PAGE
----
Wes Anderson  

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Kunstformen der Natur (1904) by Ernst Haeckel
Kunstformen der Natur (1904) by Ernst Haeckel

Wesley Wales Anderson (born May 1, 1969) is an American writer, producer, and director of films and commercials.



Year Title Director Producer Screenwriter Actor Role Notes
1992 Bottle Rocket Short film co-written with Owen Wilson
1996 Bottle Rocket Co-written with Owen Wilson
1998 Rushmore Co-written with Owen Wilson
2001 The Royal Tenenbaums Tennis Match Commentator #1 Co-written with Owen Wilson
2004 The Life Aquatic with Steve Zissou Co-written with Noah Baumbach
2005 The Squid and the Whale Co-produced with Peter Newman, Charlie Corwin & Clara Markowicz
2007 Hotel Chevalier Short film, created as a prologue to The Darjeeling Limited
2007 The Darjeeling Limited Co-written with Jason Schwartzman & Roman Coppola
2009 Fantastic Mr. Fox Weasel Co-written with Noah Baumbach
2012 Moonrise Kingdom Co-written with Roman Coppola
2014 The Grand Budapest Hotel TBA

Short films


  • With the exception of the independently financed Bottle Rocket, his films employ a similar visual style, primarily through the use of vivid primary colors. He is known for deliberate, methodical cinematography, using 90 degree camera angles, parallel and perpendicular arrangement of forms, frequent use of symmetry, close-ups, quick pans, and slow motion shots.
  • Wes Anderson is known for making independent-type stylistic films that mix poignancy and dry humor. Examples of his humor include malapropism and understatement.
  • All of Anderson's films utilize the font Futura Bold in either the opening credits, title sequences or closing credits and is also displayed in other printed materials used throughout his films. Each film also uses Futura Bold to display the main closing credits in a particular format where the first name is displayed in a title case and the last name is displayed in all caps (except The Darjeeling Limited which uses capitals for full names).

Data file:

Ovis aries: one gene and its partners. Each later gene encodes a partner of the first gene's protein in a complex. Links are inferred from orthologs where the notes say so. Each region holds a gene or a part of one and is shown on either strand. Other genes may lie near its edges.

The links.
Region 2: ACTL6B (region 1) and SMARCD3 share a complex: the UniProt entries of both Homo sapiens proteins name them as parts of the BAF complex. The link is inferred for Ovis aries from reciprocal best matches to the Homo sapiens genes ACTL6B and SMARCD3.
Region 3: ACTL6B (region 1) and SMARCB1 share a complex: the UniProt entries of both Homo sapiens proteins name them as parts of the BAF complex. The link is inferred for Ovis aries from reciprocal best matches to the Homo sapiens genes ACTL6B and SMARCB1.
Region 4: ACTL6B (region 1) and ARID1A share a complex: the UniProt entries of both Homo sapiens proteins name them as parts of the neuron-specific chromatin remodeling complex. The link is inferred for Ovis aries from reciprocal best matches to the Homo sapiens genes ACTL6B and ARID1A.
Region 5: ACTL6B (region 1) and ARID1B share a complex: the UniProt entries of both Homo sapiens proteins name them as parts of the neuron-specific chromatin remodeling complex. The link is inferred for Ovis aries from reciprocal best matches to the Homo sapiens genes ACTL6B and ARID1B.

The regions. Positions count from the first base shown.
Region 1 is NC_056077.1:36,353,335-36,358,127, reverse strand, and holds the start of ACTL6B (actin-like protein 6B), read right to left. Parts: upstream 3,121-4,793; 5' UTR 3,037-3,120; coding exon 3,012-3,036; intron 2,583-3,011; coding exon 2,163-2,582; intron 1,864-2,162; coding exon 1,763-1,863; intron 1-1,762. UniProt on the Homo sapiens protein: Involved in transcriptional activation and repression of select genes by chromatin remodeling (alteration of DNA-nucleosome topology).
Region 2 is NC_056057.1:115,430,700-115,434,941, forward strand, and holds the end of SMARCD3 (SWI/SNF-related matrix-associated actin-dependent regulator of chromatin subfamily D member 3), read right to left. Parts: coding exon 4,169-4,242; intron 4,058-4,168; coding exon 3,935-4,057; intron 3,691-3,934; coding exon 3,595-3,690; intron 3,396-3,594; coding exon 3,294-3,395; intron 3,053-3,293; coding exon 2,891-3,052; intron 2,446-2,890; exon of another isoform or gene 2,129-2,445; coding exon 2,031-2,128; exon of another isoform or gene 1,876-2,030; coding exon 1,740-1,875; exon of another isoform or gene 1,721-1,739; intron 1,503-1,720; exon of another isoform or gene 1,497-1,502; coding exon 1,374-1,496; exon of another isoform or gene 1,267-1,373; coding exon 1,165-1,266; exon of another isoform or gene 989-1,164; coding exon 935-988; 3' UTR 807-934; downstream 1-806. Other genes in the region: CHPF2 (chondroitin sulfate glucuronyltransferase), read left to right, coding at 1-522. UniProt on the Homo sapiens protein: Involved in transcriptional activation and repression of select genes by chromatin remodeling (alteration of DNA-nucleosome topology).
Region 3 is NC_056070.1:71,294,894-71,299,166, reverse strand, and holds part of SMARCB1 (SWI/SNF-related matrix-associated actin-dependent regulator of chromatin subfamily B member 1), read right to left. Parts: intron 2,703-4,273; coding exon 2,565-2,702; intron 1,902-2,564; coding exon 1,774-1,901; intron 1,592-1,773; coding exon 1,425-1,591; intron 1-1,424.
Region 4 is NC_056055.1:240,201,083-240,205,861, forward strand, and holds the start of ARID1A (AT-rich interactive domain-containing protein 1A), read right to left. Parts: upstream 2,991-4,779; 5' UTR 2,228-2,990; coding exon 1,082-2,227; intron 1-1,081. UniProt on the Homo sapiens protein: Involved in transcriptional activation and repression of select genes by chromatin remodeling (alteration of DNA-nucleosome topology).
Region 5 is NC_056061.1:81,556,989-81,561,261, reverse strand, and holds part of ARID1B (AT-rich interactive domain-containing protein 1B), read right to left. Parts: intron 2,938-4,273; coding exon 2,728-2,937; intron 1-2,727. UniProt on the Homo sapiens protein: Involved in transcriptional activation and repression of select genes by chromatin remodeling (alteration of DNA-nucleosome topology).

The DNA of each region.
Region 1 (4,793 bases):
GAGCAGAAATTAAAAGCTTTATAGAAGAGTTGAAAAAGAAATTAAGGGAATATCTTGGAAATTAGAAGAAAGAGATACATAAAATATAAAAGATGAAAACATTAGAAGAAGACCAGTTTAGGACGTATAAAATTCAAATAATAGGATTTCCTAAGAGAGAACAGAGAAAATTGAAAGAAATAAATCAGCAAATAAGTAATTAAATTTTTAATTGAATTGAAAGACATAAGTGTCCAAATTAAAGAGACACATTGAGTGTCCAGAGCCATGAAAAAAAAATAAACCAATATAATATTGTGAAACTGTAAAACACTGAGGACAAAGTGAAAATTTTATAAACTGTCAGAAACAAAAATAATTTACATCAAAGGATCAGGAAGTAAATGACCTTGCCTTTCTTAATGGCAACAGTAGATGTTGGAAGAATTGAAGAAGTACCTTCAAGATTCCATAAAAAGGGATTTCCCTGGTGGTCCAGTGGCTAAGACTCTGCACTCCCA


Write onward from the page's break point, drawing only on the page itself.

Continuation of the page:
• He often uses folk music and early rock as the background music in scenes.
  • His often damaged characters are viewed in a compassionate light.
  • His main characters frequently come from families with money (Anthony "never worked a day in his life" in Bottle Rocket, Blume's multimillion dollar business in Rushmore, the elaborate townhouse in The Royal Tenenbaums and the family inheritance in The Darjeeling Limited).
  • By contrast, each movie has minor characters who are working class (such as the housekeeper Inez in Bottle Rocket and personal assistant Pagoda in The Royal Tenenbaums)
  • About his American Express commercial, Anderson states that his films, "point out the beauty in flaws and vice versa."
  • The depiction of escapism and companionship through chemicals seems to be one of his trademarks also. In each of his films, one or more of the main characters smokes cigarettes or marijuana, excessively drinks, takes pills, etc. To accompany the cigarettes in his films he also features Zippo lighters prominently; from Dignan in Bottle Rocket lighting firecrackers to Raleigh St. Clair in The Royal Tenenbaums. Additionally, his films often feature a heavy-smoking female character.